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Extremely metal-poor gas at a redshift of 7

Simcoe, Robert A. and Sullivan, Peter W. and Cooksey, Kathy L. and Kao, Melodie M. and Matejek, Michael S. and Burgasser, Adam J. (2012) Extremely metal-poor gas at a redshift of 7. Nature, 492 (7427). pp. 79-82. ISSN 0028-0836. doi:10.1038/nature11612.

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In typical astrophysical environments, the abundance of heavy elements ranges from 0.001 to 2 times the solar value. Lower abundances have been seen in selected stars in the Milky Way’s halo and in two quasar absorption systems at redshift z = 3 (ref. 4). These are widely interpreted as relics from the early Universe, when all gas possessed a primordial chemistry. Before now there have been no direct abundance measurements from the first billion years after the Big Bang, when the earliest stars began synthesizing elements. Here we report observations of hydrogen and heavy-element absorption in a spectrum of a quasar at z =  7.04, when the Universe was just 772 million years old (5.6 per cent of its present age). We detect a large column of neutral hydrogen but no corresponding metals (defined as elements heavier than helium), limiting the chemical abundance to less than 1/10,000 times the solar level if the gas is in a gravitationally bound proto-galaxy, or to less than 1/1,000 times the solar value if it is diffuse and unbound. If the absorption is truly intergalactic, it would imply that the Universe was neither ionized by starlight nor chemically enriched in this neighbourhood at z ≈ 7. If it is gravitationally bound, the inferred abundance is too low to promote efficient cooling, and the system would be a viable site to form the predicted but as yet unobserved massive population III stars.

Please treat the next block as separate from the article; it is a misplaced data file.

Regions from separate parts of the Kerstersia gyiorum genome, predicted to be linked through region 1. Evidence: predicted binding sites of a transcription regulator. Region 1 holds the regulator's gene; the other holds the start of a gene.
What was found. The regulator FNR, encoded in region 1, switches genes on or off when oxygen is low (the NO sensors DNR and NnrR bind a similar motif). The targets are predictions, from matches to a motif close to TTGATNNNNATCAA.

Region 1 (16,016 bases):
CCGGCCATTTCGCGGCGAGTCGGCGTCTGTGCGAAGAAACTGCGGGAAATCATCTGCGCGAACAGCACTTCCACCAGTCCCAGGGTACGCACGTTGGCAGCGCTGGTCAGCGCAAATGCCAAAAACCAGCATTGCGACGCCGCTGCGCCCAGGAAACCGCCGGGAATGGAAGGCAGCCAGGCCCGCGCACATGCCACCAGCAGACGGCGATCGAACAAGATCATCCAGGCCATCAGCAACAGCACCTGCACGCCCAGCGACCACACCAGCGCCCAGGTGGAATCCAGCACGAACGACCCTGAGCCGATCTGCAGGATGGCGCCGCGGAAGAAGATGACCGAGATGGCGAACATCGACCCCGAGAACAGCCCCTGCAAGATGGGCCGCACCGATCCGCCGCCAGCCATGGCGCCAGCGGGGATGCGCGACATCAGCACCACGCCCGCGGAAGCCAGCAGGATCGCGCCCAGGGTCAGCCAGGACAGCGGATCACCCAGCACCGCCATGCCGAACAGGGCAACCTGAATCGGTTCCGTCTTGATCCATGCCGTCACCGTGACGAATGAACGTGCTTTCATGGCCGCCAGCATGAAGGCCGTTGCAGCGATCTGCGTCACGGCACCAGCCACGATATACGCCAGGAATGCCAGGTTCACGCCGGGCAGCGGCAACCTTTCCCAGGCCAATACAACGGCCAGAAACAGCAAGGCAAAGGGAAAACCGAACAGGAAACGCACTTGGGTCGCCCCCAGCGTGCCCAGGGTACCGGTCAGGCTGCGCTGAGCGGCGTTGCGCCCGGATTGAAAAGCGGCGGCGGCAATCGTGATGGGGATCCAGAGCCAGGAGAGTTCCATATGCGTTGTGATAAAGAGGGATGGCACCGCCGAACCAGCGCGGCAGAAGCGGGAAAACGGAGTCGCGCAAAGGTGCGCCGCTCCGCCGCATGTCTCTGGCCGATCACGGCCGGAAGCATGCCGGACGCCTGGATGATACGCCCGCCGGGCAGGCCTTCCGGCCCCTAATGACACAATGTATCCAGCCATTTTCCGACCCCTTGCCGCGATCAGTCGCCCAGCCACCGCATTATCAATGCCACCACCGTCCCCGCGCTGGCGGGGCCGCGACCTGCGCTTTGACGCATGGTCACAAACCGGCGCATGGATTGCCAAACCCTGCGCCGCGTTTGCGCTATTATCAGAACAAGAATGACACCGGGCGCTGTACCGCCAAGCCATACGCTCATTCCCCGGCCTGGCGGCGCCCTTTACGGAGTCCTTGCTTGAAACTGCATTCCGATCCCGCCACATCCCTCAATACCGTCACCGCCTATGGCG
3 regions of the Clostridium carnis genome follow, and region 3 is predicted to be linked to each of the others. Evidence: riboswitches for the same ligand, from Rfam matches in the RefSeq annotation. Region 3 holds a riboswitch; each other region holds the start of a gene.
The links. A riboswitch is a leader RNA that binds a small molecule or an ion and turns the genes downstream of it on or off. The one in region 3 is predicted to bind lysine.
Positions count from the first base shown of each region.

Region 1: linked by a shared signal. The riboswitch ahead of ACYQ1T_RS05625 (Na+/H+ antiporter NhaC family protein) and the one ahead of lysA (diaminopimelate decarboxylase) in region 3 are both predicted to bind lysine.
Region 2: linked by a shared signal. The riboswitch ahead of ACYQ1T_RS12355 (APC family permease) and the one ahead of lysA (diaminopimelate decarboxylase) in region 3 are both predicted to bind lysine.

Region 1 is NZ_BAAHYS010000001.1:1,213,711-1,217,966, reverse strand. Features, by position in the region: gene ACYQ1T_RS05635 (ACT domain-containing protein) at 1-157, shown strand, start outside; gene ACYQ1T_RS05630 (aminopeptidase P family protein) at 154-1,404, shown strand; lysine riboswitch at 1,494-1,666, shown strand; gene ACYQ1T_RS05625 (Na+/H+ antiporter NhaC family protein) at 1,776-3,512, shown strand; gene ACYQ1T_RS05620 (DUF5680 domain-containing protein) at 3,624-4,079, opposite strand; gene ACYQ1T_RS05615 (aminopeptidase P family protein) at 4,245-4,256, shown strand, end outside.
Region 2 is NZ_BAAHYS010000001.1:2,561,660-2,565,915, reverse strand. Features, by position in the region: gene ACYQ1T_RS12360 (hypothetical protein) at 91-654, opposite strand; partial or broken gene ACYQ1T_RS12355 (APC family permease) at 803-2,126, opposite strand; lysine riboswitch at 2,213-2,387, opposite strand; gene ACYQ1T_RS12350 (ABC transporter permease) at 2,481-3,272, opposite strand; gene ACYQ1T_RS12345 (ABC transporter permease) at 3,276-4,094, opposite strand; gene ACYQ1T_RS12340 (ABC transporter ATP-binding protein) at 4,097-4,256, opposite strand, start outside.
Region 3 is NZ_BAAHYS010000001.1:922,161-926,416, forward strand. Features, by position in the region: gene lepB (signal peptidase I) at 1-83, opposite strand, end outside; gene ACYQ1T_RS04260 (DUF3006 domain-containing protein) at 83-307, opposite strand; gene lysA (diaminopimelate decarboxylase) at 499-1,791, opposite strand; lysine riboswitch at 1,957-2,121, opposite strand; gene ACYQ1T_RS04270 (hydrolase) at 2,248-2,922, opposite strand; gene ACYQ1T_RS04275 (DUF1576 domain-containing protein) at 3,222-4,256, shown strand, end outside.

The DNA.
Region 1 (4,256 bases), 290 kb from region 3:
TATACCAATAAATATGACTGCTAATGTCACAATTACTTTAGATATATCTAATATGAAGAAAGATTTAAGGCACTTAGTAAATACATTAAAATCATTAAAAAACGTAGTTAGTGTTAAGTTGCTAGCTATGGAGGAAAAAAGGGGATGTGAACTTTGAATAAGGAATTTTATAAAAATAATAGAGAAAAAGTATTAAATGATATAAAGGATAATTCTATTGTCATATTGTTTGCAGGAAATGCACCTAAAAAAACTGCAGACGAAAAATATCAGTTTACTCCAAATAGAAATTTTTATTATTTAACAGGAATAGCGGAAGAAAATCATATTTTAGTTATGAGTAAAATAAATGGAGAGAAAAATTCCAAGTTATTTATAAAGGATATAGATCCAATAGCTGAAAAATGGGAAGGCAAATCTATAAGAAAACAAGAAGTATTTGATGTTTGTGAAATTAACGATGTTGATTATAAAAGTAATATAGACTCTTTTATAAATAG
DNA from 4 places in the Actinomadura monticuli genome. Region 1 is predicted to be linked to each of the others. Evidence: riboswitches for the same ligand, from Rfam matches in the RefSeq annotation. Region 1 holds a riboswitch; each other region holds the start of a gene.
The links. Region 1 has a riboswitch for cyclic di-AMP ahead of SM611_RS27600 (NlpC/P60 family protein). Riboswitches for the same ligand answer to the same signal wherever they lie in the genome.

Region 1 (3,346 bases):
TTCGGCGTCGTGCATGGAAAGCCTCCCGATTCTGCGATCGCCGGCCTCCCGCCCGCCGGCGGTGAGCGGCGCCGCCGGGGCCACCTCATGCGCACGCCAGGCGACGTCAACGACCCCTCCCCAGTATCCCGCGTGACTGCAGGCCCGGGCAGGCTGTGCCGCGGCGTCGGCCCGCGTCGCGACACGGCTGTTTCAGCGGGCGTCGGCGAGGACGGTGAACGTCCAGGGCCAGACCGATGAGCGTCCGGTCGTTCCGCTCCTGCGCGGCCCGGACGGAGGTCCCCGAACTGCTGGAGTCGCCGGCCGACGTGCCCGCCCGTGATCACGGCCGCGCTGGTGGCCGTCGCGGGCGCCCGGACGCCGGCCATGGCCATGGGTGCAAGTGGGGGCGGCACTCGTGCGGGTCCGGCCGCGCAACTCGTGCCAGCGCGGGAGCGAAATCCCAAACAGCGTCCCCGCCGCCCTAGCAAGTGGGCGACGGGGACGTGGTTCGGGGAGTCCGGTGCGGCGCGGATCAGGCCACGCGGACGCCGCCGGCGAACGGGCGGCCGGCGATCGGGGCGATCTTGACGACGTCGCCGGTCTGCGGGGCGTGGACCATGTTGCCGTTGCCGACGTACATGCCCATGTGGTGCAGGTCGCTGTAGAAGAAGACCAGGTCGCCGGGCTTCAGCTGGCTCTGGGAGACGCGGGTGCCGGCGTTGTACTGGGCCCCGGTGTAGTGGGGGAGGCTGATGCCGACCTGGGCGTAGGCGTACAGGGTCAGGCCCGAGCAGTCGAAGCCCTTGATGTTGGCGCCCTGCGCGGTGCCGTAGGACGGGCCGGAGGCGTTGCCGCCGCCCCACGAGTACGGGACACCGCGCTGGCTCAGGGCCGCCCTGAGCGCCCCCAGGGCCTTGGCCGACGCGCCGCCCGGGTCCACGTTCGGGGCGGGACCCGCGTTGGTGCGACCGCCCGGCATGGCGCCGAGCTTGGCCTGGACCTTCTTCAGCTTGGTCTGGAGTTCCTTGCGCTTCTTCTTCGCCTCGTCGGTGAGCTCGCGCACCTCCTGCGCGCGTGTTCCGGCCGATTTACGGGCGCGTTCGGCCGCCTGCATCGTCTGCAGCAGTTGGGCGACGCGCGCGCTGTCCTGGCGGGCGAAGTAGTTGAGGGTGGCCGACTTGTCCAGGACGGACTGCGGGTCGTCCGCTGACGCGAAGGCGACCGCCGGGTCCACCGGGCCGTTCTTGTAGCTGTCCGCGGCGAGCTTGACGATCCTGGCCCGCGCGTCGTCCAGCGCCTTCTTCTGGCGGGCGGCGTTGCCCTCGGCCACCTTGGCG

Item Type:Article
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URLURL TypeDescription DOIArticle ReadCube access Paper
Simcoe, Robert A.0000-0003-3769-9559
Kao, Melodie M.0000-0001-5125-1414
Burgasser, Adam J.0000-0002-6523-9536
Additional Information:© 2012 Nature Publishing Group. Received 20 March 2012; Accepted 19 September 2012; Published online 05 December 2012. We thank J. O’Meara and A. Frebel for comments during the preparation of this Letter. M. Haehnelt also provided advice on methods for modelling the quasar near-zone, and G. Richards shared his composite QSO spectra in electronic form. This work includes data gathered with the 6.5-m Magellan Telescopes located at Las Campanas Observatory, Chile. R.A.S. acknowledges support from the NSF under awards AST-0908920 and AST-1109115. K.L.C. is supported by the NSF Astronomy and Astrophysics Postdoctoral Fellowship programme. Author Contributions: R.A.S. constructed the FIRE instrument, and together with P.W.S. designed and executed the observations, performed the analysis and prepared the manuscript. K.L.C. prepared observations and edited the manuscript. M.S.M. assisted with the pipeline software used to reduce the spectroscopic data, and M.M.K. wrote the software to perform eigenspectrum continuum fits. A.J.B. contributed to the spectrograph construction, and executed observations for the program. All authors helped with the scientific interpretations and commented on the manuscript.
Funding AgencyGrant Number
NSF Astronomy and Astrophysics FellowshipUNSPECIFIED
Subject Keywords:Astronomy; Physics
Issue or Number:7427
Record Number:CaltechAUTHORS:20130103-084223576
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Usage Policy:No commercial reproduction, distribution, display or performance rights in this work are provided.
ID Code:36134
Deposited By: Tony Diaz
Deposited On:10 Jan 2013 19:25
Last Modified:09 Nov 2021 23:20

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